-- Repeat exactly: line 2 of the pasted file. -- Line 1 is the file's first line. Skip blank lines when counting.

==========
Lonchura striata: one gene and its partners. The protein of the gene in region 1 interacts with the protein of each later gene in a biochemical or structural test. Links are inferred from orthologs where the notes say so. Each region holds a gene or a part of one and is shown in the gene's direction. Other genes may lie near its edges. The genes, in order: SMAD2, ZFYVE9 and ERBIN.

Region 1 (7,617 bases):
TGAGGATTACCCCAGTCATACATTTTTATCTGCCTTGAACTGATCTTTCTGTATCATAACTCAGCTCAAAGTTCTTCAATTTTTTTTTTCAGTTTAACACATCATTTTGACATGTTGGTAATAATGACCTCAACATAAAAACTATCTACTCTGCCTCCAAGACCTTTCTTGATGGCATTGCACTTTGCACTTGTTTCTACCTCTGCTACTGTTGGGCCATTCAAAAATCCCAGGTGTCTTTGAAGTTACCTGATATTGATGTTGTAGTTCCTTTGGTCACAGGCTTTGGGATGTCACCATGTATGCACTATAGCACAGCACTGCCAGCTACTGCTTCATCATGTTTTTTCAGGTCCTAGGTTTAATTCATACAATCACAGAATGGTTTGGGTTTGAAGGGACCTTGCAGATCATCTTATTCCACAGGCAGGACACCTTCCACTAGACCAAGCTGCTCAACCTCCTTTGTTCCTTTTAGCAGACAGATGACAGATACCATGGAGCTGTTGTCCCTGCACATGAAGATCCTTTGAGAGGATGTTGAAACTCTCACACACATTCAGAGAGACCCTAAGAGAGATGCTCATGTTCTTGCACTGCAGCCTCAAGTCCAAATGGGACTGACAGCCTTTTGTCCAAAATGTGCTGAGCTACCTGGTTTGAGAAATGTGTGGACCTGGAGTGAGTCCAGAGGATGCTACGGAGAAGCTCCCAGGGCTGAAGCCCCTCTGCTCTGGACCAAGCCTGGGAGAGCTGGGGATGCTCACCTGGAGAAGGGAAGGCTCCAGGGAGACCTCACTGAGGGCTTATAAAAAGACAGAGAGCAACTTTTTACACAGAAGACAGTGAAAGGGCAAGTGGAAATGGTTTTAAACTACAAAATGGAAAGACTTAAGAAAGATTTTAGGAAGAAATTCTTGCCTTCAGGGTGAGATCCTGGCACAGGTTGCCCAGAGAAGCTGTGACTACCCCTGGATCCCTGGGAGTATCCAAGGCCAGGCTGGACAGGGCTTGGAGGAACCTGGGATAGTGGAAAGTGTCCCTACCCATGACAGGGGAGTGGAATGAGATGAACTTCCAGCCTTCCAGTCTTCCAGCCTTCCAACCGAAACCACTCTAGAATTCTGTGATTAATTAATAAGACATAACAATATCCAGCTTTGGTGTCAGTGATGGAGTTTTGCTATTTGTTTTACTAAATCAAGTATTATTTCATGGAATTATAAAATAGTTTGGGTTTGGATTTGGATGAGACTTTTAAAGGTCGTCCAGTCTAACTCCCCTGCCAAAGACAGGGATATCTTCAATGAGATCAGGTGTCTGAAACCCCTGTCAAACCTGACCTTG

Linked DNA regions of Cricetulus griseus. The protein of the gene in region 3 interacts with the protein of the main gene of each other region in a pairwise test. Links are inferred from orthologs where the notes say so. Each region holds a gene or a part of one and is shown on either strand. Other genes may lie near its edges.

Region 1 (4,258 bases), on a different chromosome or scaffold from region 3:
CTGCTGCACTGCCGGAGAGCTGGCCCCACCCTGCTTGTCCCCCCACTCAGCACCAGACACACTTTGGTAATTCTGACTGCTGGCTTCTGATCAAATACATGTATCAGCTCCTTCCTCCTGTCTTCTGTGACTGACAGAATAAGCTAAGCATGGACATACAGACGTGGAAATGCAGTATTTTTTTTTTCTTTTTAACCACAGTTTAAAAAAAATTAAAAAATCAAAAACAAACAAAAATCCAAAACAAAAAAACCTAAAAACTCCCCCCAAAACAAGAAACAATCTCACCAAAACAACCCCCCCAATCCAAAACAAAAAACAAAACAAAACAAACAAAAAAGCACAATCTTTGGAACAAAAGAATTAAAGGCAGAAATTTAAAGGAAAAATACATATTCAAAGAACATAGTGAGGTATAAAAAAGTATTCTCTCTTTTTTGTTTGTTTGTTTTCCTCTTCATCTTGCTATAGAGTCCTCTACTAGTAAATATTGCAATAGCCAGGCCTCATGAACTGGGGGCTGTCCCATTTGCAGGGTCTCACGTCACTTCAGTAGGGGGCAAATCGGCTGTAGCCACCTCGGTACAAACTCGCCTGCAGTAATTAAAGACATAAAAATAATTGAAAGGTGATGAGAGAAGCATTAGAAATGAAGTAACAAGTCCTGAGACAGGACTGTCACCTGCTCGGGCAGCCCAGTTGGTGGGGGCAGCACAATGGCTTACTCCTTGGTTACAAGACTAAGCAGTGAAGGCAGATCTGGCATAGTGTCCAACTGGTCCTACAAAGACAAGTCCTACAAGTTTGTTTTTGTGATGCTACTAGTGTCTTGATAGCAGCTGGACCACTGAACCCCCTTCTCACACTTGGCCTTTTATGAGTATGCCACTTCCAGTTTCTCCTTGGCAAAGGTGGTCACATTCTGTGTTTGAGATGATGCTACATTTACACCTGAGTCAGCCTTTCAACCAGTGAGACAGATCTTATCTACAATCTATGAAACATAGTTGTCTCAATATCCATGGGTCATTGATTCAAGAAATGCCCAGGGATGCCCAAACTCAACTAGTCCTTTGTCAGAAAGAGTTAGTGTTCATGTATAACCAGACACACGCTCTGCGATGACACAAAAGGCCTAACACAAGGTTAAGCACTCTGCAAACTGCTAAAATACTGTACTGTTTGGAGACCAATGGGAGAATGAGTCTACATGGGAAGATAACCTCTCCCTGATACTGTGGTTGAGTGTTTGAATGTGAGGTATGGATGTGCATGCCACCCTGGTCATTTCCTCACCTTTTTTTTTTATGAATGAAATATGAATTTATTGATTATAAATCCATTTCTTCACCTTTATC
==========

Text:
Region 1 (7,617 bases):